Wednesday July 17, 2019
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Hackers Win Tesla Car For Exposing System Error

The EV-maker was fairly quick to fix vulnerabilities exposed by white hat hackers

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Tesla CEO Elon musk, board
Tesla CEO Elon Musk. (VOA)

Electric Vehicle (EV)-maker Tesla had to give away one of their Model 3 cars and $35,000 prize money to a group of hackers after they managed to crack its system during a hacking event.

Amat Cama and Richard Zhu of team Fluoroacetate exposed a vulnerability in the vehicle system during the Pwn2Own 2019 hacking competition, organised by Trend Micro’s “Zero Day Initiative (ZDI)”, held here this week.

The hackers targeted the infotainment system on the Tesla Model 3 and used a “JIT bug in the renderer” to take control of the system, Electrek reported on Saturday.

Charging problems with electric car
Tesla cars recharge at a Tesla station at a shopping center in Charlotte, N.C., June 24, 2017. Buyers of Tesla’s luxury models have access to a company-funded Supercharger network. VOA

“Since launching our bug bounty programme in 2014, we have continuously increased our investments into partnerships with security researchers to ensure that all Tesla owners constantly benefit from the brightest minds in the community,” the report quoted David Lau, Vice President of Vehicle Software at Tesla as saying.

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As part of Tesla’s bug bounty programme, the company had given away hundreds of thousands of dollars in rewards to hackers who exposed vulnerabilities in its systems.

The EV-maker was fairly quick to fix vulnerabilities exposed by white hat hackers, the report said. (IANS)

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Researchers Reveal Vulnerabilities that Allowed Hackers to Manipulate Images on WhatsApp and Telegram

WhatsApp saves files to external storage automatically, while Telegram does so when the "Save to Gallery" feature is enabled

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Hackers, Images, Whatsapp
The security flaw, dubbed "Media File Jacking", affected WhatsApp for Android by default. Pixabay

If you thought instant messaging platforms like WhatsApp and Telegram that provide end-to-end encryption give you rock-solid security, think again. Researchers from cyber-security firm Symantec on Monday revealed vulnerabilities that allowed hackers to manipulate the images and audio files you receive on these platforms.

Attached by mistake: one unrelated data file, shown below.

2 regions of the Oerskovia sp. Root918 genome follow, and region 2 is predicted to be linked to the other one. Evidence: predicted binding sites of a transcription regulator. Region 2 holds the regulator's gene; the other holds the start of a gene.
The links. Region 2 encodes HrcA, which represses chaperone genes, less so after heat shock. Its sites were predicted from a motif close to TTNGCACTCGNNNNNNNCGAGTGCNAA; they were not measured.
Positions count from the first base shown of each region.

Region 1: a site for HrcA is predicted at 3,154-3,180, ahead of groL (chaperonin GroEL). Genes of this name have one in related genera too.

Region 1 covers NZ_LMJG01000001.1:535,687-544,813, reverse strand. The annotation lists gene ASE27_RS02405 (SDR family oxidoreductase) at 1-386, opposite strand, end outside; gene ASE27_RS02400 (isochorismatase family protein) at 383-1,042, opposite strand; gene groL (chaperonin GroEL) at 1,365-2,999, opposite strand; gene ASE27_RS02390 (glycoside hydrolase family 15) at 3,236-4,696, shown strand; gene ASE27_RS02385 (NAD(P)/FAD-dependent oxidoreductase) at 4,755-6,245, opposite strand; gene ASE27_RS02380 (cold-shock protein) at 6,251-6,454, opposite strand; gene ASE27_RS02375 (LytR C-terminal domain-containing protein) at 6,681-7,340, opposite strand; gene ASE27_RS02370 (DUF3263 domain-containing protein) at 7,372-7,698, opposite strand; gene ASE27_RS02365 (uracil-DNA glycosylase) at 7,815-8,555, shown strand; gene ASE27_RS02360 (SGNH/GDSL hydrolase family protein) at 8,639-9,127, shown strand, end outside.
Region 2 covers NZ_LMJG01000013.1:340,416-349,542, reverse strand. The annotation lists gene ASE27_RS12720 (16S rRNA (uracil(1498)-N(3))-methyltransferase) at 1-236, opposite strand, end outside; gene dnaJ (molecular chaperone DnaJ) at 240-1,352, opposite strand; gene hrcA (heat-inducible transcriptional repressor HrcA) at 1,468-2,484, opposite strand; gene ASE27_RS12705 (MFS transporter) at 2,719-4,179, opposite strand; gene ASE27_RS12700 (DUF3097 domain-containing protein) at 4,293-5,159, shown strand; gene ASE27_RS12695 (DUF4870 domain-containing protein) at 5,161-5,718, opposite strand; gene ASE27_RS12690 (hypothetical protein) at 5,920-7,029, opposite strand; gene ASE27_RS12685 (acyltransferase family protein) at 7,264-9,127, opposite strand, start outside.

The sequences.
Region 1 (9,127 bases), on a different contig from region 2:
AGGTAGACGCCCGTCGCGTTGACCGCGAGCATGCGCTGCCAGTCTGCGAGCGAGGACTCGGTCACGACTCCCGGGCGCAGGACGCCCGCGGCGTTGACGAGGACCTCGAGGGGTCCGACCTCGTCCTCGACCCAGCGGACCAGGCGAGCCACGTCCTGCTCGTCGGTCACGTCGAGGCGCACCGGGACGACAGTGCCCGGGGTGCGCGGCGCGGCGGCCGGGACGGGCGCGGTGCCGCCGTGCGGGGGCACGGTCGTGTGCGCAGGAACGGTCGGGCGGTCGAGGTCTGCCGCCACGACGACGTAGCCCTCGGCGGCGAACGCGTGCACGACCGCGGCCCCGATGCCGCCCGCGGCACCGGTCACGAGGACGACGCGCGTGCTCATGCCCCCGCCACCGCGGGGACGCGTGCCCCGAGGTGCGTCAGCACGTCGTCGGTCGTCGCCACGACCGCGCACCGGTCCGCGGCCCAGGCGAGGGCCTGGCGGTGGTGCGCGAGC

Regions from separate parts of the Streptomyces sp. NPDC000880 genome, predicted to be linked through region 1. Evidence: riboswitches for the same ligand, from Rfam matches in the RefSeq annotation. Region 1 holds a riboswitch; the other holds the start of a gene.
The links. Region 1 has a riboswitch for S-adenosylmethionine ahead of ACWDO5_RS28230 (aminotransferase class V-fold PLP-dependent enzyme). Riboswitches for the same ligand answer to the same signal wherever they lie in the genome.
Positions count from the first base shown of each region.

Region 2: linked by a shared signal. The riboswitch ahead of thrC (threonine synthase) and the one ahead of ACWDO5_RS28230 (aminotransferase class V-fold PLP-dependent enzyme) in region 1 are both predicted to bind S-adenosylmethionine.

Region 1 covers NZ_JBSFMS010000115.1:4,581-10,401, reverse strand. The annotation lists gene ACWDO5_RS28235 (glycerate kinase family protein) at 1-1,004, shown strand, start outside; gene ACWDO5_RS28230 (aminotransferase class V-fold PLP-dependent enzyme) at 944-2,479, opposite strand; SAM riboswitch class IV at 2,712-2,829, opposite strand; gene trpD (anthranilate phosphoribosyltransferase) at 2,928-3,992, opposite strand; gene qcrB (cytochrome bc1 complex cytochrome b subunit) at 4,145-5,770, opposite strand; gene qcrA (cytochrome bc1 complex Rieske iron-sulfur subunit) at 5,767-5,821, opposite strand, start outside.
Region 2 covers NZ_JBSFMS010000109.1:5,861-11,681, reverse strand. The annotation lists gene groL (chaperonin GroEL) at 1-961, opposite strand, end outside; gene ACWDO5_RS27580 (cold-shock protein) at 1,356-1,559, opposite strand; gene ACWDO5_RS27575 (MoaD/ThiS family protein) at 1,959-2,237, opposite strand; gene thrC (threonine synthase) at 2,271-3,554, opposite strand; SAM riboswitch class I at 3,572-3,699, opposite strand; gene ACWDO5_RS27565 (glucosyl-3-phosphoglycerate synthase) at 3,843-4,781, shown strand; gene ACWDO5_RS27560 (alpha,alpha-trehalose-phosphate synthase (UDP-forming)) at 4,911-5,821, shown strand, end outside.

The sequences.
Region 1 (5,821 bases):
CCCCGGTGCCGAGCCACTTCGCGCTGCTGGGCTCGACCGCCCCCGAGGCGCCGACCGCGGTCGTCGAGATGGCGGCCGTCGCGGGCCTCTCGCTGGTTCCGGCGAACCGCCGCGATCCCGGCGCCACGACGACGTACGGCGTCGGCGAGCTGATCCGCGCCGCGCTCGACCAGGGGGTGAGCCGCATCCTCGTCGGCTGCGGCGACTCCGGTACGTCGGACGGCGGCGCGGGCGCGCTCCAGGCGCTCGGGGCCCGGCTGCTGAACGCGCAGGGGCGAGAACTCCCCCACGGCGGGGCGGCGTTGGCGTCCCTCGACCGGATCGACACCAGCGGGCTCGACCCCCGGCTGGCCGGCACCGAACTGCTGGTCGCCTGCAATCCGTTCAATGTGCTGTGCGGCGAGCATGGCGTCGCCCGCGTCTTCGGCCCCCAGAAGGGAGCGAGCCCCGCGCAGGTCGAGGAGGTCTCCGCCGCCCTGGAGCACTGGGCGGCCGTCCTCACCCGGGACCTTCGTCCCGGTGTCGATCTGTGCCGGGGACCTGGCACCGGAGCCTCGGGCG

The security flaw, dubbed “Media File Jacking”, affected WhatsApp for Android by default, and Telegram for Android if certain features were enabled, Symantec researchers said in a blog post.

According to the researchers, WhatsApp saves files to external storage automatically, while Telegram does so when the “Save to Gallery” feature is enabled. However, neither apps have any system in place to protect users from a Media File Jacking attack, the researchers from Symantec’s Modern OS Security team explained.

Attackers could exploit this vulnerability to scam victims in various ways.

Hackers, Images, Whatsapp
If you thought instant messaging platforms like WhatsApp and Telegram that provide end-to-end encryption give you rock-solid security, think again. Pixabay

“If the security flaw is exploited, a malicious attacker could misuse and manipulate sensitive information such as personal photos and videos, corporate documents, invoices, and voice memos,” wrote Software Engineer Alon Gat and Yair Amit, Vice-President and Chief Technology Officer, Modern OS Security, Symantec.

Giving example of image manipulation, the researchers said a seemingly innocent, but actually malicious, app downloaded by a user could manipulate personal photos in near-real time and without the victim knowing.

The app runs in the background and performs a “Media File Jacking attack” while the victim uses WhatsApp. It monitors for photos received through the app, identifies faces in photos, and replaces them with something else, such as other faces or objects.

“A WhatsApp user may send a family photo to one of their contacts, but what the recipient sees is actually a modified photo. While this attack may seem trivial and just a nuisance, it shows the feasibility of manipulating images on the fly,” said the blog post.

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Using the same vulnerability, the attackers could make payment manipulation, audio message spoofing or spread fake news.

“In one of the most damaging Media File Jacking attacks, a malicious actor can manipulate an invoice sent by a vendor to a customer, to trick the customer into making a payment to an illegitimate account,” Gat and Amit wrote.

“The Media File Jacking threat is especially concerning in light of the common perception that the new generation of IM (instant messaging) apps are immune to content manipulation and privacy risks, thanks to the utilisation of security mechanisms like end-to-end encryption,” they added.

Hackers, Images, Whatsapp
Researchers from cyber-security firm Symantec on Monday revealed vulnerabilities that allowed hackers to manipulate the images and audio files. Pixabay

Reports in May revealed that a bug in WhatsApp’s audio call feature allowed hackers to install spyware onto Android and iOS phones just by calling the target. The spyware was reportedly developed by the Israeli cyber intelligence company NSO Group.

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WhatsApp had said it identified and “promptly” fixed the vulnerability that could enable an attacker to insert and execute code on mobile devices. (IANS)